The Conservative Party's election manifesto has been derided as 'a bit wonkish' by a former Tory comms director.
Writing in PRWeek, Tim Collins commended Tory leader David Cameron for his 'dynamic, energetic and optimistic' campaign so far, reserving special praise for the party's use of veteran actor Michael Caine last week.
But Collins was critical of the party's manifesto, launched on Tuesday, with a focus on promising to give people more power to set up their own schools, sack MPs and veto high council tax increases. 'People largely do not want to run their public services - or their airlines or mobile phone companies,' claimed Collins.
He also suggested that Tory strategy director Steve Hilton now risked going too far in his attempt to modernise the Tory brand.
Collins was a speech writer for Margaret Thatcher and press secretary for John Major throughout his victorious 1992 general election campaign, before becoming the party's communications director and then a Tory MP.
He is one of a three-strong PRWeek 'expert panel' who will cast an eye over the campaigning of the three main parties during the general election.
To publicise the Tory manifesto, launched at Battersea Power Station, the party projected a large image on to the building the night before.
Labour's manifesto launch took place on Monday at a new hospital. Alongside the manifesto, the party unveiled a viral campaign, featuring a set of promotional materials conceived and designed by Ridley Scott Associates and Saatchi & Saatchi.
Labour's campaign co-ordinator Douglas Alexander said: 'We hope our animated films will spread the word about our plans way beyond policy wonks and journalists.'
The Liberal Democrats were due to launch their manifesto on Wednesday, as PRWeek went to press.
PAUL RICHARDS - Labour
'If the medium is the message, so is the venue for a manifesto launch. Labour chose a vast, expensive, new NHS hospital in Birmingham. We will still be paying for it when my children are subscribing to Saga Magazine. The Tories chose Battersea Power Station: looks good from a distance, but up close it is crumbling and hollow.
Labour's manifesto cover is art deco, but the content is pure New Labour. Peter Mandelson called it 'Blair-plus'. Ed Balls was filmed asking incredulously 'he didn't really say that, did he?', proving that microphones are always on. The media enjoyed lampooning the 21-year-old Labour queen of Twitter 'Bevanite Ellie', who introduced the PM at the launch, but had blogged in 2008 that he should 'get his coat'.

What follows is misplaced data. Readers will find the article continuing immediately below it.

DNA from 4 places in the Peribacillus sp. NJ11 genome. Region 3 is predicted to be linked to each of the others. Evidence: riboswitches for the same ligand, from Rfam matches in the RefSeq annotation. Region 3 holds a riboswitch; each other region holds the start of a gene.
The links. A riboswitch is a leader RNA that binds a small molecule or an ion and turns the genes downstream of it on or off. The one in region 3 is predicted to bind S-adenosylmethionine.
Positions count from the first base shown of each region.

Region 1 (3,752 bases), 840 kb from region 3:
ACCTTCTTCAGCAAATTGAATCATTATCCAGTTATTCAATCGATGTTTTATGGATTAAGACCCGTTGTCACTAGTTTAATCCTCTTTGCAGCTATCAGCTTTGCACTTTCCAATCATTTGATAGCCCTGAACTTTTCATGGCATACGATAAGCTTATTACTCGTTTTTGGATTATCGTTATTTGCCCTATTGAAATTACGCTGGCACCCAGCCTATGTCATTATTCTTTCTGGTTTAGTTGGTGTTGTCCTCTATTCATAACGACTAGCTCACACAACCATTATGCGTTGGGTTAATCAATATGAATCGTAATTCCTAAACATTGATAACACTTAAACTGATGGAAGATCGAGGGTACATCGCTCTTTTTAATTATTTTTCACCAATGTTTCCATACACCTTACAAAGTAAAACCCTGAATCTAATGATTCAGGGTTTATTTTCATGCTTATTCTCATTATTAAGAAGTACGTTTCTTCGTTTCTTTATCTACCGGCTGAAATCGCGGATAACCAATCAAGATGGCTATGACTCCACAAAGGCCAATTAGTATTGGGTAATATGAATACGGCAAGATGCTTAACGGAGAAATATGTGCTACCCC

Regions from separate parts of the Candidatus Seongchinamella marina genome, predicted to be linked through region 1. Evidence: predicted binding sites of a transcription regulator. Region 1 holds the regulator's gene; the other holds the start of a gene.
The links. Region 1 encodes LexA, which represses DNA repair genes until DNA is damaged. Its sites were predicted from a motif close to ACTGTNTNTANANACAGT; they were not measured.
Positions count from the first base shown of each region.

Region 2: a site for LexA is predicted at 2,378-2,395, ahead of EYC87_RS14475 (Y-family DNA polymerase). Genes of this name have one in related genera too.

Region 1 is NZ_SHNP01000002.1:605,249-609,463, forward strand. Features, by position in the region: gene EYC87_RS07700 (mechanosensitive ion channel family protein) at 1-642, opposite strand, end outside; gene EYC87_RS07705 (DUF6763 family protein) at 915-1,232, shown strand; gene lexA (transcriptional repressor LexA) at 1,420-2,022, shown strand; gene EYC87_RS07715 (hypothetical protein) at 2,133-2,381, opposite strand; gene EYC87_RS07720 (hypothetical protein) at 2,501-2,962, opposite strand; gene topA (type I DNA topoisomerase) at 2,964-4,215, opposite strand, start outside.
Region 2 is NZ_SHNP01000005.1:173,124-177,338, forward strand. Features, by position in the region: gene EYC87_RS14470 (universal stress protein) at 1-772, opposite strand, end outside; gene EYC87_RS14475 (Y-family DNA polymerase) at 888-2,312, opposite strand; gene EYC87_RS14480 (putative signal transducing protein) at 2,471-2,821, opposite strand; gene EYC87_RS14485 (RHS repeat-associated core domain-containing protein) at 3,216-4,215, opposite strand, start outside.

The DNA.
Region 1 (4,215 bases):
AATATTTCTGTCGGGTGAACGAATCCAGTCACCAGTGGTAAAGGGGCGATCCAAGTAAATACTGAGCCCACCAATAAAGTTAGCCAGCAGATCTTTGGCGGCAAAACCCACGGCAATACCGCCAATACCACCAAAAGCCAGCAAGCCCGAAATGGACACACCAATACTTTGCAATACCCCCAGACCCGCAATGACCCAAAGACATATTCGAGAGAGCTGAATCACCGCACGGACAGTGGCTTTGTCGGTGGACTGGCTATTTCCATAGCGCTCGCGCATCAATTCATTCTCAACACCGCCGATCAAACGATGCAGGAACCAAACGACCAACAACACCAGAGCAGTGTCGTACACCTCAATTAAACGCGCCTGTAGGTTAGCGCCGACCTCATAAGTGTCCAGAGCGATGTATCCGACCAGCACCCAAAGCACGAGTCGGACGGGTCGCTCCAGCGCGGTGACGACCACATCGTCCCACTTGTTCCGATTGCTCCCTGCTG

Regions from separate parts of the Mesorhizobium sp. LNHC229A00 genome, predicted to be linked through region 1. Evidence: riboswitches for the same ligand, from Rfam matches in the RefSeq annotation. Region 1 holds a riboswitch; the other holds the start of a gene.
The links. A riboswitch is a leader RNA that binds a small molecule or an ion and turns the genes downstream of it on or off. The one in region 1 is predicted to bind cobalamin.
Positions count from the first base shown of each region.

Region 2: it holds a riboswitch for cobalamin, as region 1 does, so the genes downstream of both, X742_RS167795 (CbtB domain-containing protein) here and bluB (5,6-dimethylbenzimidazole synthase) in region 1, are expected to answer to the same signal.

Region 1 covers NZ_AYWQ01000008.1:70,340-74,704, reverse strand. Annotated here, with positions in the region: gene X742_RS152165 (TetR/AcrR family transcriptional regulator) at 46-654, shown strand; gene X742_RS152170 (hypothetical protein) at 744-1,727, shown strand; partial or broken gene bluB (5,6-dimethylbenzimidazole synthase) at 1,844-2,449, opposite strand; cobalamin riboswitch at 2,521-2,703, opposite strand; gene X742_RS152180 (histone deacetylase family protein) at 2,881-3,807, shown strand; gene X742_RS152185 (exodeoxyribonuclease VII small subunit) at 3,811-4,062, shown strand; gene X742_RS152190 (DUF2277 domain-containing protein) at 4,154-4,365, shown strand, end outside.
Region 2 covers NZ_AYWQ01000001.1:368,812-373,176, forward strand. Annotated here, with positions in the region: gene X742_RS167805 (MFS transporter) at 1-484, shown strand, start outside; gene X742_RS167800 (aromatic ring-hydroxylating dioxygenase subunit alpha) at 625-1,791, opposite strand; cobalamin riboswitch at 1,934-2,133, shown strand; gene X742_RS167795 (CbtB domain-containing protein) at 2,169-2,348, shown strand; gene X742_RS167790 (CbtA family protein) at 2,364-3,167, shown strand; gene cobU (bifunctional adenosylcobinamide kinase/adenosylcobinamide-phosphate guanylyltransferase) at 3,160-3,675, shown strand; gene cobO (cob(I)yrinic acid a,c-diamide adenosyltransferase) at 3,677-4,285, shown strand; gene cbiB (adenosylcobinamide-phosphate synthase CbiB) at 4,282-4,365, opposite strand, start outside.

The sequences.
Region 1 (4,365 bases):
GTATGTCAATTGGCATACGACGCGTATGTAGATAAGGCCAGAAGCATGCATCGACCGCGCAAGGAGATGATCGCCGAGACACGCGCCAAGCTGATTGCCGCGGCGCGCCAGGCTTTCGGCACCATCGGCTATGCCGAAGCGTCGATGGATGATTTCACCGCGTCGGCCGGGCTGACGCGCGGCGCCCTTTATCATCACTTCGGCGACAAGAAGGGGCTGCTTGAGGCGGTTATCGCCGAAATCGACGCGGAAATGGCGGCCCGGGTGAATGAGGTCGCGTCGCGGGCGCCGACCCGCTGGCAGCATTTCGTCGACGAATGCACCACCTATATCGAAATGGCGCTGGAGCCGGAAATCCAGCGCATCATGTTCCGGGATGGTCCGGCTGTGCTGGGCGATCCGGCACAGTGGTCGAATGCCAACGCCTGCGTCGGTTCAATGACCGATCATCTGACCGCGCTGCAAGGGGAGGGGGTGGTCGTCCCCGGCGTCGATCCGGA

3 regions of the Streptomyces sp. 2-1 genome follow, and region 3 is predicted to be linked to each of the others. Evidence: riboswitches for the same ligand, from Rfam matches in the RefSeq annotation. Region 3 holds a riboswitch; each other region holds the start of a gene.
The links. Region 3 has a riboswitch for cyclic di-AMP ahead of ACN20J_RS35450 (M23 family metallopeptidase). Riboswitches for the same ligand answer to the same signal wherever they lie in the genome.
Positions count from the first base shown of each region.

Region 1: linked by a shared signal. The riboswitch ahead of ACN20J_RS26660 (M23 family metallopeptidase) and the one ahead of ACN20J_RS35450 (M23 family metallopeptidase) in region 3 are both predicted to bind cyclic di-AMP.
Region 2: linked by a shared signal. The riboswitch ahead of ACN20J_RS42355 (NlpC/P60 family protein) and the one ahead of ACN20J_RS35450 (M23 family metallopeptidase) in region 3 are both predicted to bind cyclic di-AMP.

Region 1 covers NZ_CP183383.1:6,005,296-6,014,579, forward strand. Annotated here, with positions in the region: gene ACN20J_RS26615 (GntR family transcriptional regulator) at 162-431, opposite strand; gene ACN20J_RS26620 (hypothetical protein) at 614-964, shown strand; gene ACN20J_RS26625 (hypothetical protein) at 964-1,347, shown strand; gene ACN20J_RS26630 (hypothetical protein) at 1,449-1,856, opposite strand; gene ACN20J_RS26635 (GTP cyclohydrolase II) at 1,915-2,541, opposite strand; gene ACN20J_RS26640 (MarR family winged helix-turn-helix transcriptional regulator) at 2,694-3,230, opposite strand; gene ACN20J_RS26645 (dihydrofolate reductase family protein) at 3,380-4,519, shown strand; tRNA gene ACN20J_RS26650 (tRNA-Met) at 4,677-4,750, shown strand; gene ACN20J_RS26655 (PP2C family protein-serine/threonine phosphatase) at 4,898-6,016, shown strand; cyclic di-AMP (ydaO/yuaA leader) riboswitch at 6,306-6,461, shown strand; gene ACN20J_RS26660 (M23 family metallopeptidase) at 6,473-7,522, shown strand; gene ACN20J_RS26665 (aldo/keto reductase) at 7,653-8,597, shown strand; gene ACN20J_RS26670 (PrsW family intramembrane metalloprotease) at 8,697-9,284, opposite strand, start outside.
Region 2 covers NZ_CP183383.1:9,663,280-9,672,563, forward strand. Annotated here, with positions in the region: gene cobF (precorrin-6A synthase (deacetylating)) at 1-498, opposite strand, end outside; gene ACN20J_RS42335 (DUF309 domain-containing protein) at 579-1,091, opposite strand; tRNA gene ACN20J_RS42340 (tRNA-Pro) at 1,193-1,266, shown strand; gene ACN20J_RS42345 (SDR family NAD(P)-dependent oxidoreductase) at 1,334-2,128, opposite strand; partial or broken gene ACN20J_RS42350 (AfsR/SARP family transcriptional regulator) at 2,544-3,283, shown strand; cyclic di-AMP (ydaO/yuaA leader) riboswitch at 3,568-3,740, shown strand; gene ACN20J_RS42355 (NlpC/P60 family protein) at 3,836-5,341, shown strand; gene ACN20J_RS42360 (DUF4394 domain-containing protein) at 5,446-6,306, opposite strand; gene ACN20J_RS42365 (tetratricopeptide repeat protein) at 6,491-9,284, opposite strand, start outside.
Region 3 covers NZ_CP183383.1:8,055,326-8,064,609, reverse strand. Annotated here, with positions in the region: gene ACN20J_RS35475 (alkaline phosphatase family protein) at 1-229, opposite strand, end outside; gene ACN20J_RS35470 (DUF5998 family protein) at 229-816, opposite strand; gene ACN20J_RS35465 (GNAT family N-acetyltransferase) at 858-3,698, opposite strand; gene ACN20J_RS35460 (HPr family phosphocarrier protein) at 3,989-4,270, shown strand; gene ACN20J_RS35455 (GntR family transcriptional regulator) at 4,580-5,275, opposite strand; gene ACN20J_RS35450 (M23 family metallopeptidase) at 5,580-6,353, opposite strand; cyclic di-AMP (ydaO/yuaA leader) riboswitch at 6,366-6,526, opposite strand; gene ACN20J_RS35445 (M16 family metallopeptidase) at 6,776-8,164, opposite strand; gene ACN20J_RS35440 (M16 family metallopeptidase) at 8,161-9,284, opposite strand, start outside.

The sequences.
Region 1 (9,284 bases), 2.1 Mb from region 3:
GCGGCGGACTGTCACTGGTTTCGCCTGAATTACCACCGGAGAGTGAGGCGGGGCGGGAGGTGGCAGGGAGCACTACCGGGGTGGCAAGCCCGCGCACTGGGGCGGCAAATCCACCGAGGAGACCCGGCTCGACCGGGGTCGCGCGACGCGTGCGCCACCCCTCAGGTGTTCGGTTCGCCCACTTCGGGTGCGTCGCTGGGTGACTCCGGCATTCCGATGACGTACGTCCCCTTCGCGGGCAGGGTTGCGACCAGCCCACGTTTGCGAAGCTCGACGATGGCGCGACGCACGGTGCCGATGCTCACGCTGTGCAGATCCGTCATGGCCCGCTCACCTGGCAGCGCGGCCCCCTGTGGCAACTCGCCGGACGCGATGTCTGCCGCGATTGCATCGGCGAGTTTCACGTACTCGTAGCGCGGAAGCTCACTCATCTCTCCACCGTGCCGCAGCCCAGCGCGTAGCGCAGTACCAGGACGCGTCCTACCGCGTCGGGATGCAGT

The backdrop to Brown's speech strobed like crazy, ruining the TV news pictures. But behind Labour's continuing PR 'snafus' is a radical programme. I have read it cover to cover. It is not the manifesto of a party that has given up.'
Richards formerly advised cabinet ministers Patricia Hewitt and Hazel Blears, and is the author of How to Win an Election. He writes a weekly column for Progress
TIM COLLINS - Conservatives
'The polls still do not agree on whether the Conservative lead is quite enough for a majority, but they do all show that David Cameron is thought to have run the best campaign so far.
He has been dynamic, energetic and optimistic - travelling furthest, doing the most media, collecting the largest number of business endorsements, launching more new policy. Getting Michael Caine, the ultimate symbol of Sixties rebellion against the Establishment, to back an old Etonian - perfect.
My only concern? The manifesto was a bit wonkish.
People largely do not want to run their own public services - or their airlines or mobile phone companies either. They just want to be able to choose from a range of reasonably priced alternatives that actually work.
The Tories need to hammer home their message of better management, more choice and lower taxes. My old friend Steve Hilton has done great things with the Conservative brand, but there are limits. Few people who want communes are going to vote Tory.'
Bell Pottinger Public Affairs MD Collins is a former Conservative Party comms director and has served in the shadow cabinet
IAN WRIGHT - Liberal Democrats
'A difficult week for Labour, although it ended in better shape as a result of its manifesto launch. A strong start for the Conservatives too, whose National Insurance contributions story and tax proposals dominated campaigning. They also cleverly leveraged the credibility of other brands to bolster their own standing. Hence the drip, drip of big-name companies to support the NI campaign. Hence the meeting at Warburtons. Hence Ian Botham and Michael Caine. Politicians have no credibility? Borrow it from someone else.
For the Lib Dems, it has been a solid and effective week. Nick Clegg has produced impressive pictures from his tour. He has drawn plaudits for being the only major party leader to continuously meet and engage with real people. One concern remains the disproportionate coverage of the Con-Lab battle in the printed media. But this period has a real feeling of phoney war. The lines for the rest of the election will be drawn definitively in the first leaders' TV debate.'
Wright has advised Liberal Democrat leaders Paddy Ashdown, Menzies Campbell and Nick Clegg.
90: Length in minutes of first television debate between leaders this week
10%: Proportion of MPs that Tories promise to cut
74: Pages of Labour's manifesto